Breaking Barriers: Female Engagement Team builds friendships in the Middle East

Amphibious Squadron Five
Story by Petty Officer 3rd Class Danielle Baker

Date: 09.01.2019
Posted: 09.11.2019 10:28
News ID: 339654
11TH MEU FET Meets with Jordan Armed Forces Quick Reaction Force Female Engagement Team

U.S. Marines and Sailors assigned to the 11th Marine Expeditionary Unit (MEU) Female Engagement Team (FET) completed a knowledge and training exchange with the Jordan Armed Forces (JAF) Quick Reaction Force (QRF) FET in Jordan.

The 11th MEU FET is comprised of female Marines embarked on USS Boxer (LHD 4), USS Harpers Ferry (LSD 49) and USS John P. Murtha (LPD 26). Together, they built relationships and friendships with members of the JAF QRF FET over the two-week training course.

Most of the friendships were formed during the first week when the Marines, known for their emphasis on marksmanship, worked one-on-one with the Jordanians at the small-arms range. Each Marine mentored a JAF team member and helped them with their shooting techniques in the prone, sitting and kneeling positions.

Marine Sgt. Molly Lewis formed a friendship with Asmaa Al-share while coaching her.

“The first day we weren’t talking,” said Lewis. “It was just me telling her different ways to execute her shooting position. I would say the second or third day was when we were really like, ‘let’s laugh and have a good time and be more personal,’ I think it kind of flourished on its own.”

Lewis said the first time the pair reviewed targets, she was amazed how well Al-share shot. After that, Lewis made it a point to encourage Al-share and let her know how well she was doing.

They further bonded when Al-share asked Lewis how she dealt with not getting a good shot group or not hitting the target where she wants to.

“I would tell her that we’re not all perfect, and it all comes down to having that positive mentality and knowing you’re not going to be perfect overnight. It’s something you have to work at and practice at,” said Lewis. “I kind of felt like I was talking to myself sometimes because I’m so tough on myself, and she’s the same way.”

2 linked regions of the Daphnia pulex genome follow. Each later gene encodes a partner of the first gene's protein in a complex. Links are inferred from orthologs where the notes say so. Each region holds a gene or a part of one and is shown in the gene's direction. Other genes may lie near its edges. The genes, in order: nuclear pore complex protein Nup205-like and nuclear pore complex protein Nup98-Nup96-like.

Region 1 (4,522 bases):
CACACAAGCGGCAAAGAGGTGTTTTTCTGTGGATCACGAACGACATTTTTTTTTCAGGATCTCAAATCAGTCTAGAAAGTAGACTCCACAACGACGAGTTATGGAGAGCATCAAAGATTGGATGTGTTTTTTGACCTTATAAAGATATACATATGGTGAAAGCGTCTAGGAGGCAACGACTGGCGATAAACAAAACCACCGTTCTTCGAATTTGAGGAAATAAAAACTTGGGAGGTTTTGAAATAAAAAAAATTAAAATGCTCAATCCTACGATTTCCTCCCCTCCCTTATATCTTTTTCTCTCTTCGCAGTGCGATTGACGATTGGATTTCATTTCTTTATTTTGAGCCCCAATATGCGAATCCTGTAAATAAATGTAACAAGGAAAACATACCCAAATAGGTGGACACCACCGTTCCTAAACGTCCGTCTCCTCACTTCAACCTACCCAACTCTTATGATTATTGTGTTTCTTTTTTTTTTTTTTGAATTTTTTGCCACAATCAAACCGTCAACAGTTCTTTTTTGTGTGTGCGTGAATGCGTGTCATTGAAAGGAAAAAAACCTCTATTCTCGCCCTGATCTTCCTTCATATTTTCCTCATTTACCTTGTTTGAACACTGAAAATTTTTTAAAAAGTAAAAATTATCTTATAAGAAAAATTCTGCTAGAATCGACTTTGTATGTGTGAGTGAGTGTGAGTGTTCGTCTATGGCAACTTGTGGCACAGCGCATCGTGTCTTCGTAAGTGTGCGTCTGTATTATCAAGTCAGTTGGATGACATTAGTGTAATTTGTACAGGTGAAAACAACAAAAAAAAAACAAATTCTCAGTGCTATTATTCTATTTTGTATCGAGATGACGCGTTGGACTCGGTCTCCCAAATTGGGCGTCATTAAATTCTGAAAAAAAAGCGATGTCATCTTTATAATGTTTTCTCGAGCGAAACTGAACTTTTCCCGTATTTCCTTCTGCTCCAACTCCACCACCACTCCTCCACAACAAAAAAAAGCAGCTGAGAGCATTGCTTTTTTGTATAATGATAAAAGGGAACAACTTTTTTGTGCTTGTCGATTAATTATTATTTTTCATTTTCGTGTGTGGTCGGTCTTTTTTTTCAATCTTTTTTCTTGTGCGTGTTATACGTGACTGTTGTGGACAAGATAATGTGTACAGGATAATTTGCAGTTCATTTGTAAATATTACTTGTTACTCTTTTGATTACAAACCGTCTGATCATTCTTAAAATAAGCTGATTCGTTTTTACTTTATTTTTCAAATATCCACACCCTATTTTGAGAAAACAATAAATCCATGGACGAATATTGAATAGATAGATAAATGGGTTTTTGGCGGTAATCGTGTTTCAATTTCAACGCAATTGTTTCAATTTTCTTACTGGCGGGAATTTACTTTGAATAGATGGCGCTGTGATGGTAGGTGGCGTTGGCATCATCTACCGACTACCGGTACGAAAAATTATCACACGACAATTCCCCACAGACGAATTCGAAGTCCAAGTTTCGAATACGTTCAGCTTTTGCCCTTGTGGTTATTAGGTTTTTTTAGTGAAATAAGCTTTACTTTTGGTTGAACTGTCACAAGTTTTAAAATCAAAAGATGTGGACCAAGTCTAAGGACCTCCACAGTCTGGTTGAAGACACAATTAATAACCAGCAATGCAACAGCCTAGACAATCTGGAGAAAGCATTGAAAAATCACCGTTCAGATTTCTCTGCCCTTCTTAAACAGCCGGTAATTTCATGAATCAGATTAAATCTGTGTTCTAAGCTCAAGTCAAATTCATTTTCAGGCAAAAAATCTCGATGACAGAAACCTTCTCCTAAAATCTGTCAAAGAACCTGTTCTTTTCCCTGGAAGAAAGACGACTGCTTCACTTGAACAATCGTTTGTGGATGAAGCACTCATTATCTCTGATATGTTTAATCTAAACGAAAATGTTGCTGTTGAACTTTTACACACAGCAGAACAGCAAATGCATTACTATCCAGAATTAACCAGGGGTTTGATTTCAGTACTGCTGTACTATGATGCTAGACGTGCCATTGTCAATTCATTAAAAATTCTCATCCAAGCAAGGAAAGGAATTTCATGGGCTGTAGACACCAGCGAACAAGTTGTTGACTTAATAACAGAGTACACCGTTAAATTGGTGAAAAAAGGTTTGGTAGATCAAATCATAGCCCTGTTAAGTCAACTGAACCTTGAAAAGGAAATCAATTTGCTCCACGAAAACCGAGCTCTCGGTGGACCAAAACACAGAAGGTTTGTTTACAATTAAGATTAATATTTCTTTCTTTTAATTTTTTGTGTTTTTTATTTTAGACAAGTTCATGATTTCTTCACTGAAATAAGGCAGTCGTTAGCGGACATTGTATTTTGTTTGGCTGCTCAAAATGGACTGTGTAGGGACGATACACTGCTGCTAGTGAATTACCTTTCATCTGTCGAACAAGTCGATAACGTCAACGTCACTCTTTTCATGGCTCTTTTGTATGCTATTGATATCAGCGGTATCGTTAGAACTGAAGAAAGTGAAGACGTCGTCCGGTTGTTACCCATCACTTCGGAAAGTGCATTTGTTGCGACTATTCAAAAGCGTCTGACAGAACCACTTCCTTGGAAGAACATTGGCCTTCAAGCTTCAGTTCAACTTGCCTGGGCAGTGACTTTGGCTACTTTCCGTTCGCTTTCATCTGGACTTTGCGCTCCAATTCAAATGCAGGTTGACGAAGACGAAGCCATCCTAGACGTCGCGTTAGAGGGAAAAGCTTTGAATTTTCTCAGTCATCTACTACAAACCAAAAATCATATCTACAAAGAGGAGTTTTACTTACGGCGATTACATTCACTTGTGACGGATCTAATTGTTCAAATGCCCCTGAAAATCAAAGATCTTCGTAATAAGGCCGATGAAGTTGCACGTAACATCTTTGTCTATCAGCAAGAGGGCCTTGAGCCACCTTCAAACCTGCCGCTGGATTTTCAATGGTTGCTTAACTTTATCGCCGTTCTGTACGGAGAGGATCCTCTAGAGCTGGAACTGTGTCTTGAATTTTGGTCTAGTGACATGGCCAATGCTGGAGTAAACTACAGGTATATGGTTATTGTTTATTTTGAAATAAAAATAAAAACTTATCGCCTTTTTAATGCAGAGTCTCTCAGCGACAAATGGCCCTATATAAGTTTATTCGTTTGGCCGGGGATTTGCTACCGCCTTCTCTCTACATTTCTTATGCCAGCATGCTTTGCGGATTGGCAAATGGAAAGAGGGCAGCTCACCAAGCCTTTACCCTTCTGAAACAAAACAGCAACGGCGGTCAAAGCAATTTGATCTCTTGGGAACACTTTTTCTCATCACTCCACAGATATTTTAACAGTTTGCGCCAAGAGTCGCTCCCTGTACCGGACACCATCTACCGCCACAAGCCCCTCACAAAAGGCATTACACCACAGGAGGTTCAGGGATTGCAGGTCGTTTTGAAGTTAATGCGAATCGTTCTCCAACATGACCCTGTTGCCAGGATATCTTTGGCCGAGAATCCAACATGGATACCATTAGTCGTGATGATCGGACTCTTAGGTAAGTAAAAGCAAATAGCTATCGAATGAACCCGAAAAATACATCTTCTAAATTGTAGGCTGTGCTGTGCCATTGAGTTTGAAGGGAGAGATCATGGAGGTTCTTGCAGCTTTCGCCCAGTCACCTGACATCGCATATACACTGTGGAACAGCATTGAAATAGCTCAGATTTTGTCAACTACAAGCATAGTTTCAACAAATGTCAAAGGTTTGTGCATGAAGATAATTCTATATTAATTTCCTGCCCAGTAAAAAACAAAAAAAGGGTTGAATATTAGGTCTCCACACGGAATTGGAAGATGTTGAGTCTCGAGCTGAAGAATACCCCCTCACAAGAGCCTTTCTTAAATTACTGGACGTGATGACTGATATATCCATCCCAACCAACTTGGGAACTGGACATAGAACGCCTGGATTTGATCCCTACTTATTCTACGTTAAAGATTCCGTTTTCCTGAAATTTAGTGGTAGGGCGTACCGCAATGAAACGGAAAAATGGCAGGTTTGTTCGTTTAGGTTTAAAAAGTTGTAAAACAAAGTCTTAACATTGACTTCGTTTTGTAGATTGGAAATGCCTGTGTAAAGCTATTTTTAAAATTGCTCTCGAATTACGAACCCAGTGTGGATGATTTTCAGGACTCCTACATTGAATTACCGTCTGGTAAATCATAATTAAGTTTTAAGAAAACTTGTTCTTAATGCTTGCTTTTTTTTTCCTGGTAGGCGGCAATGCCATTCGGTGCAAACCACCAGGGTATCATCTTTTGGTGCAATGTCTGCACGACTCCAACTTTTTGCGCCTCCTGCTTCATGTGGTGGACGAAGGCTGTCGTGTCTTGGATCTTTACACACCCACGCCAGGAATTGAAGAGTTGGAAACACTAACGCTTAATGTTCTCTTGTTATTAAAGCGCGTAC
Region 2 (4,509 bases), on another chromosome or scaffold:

Al-share said her favorite part was winning first place with Lewis at the range competition at the end of the week. Even though they were scored together, she did her best to try to outscore Lewis. She loved the competition between them.

“I was really hoping that we were going to win because I knew how good she was,” said Lewis.

The second week of the exchange was more classroom oriented.

“It was different not being able to interact one-on-one with them like we did at the range,” said Lewis. “I was really appreciative of the first week and being able to build that relationship with Asmaa.”

Building those relationships with the Jordanians did not come without its challenges.

“It was weird having to always ask for a translator,” said Lewis. “I like getting all my thoughts out – all at once – and not having to pause in between, but you learn how to change the way you form your sentences and that you can’t talk fast or say too much.”

Lewis said one of her favorite parts of the exchange was growing closer with the Jordanians, recalling how different things were the first day compared to the last day of the exchange.

The first day, when the Marines walked into the classroom and met the Jordanians, each team was separated on each side of the room and it was exceptionally quiet. The last day, they did not want to say goodbye and could not stop taking pictures with each other.

“We were all more integrated and closer to each other. We felt more comfortable sitting next to each other laughing, joking and taking selfies,” said Lewis. “One picture after another. It makes my heart so happy that we ended on such a great, positive note because I was hoping it would get to that level.”

After the barriers were broken, the Marines discovered they were not so different from the Jordanians.

“Even though, as Americans, we’re raised differently and our thoughts and ideas are much different than theirs, it was awesome being able to relate to them in jokes and what we like to do outside of work and interacting with our friends,” said Lewis.

The Marines’ experience produced comraderie and friendship between themselves and the Jordanians.

“We all bring something different to the table. What I might lack, someone else makes up for. We complement each other really well,” said Lewis. “The knowledge we all gained and expanded on during the time before and leading up to the exchange kind of set in stone that we were all here for a reason, and we each have a purpose.”

Many Marines don’t get to experience different cultures and see how things are done in another country’s military.

“We all learned so much from one another,” said Lewis. “We saw how people different from us work. We gained so much experience in the different periods of instruction when we were teaching the Jordanians and they were teaching us how they do things.”

Lewis said along with the leadership styles they all brought to the table, getting to know each other on a personal and professional level and seeing how similar and different they were was the best part. At the end of the day, they were all pretty similar.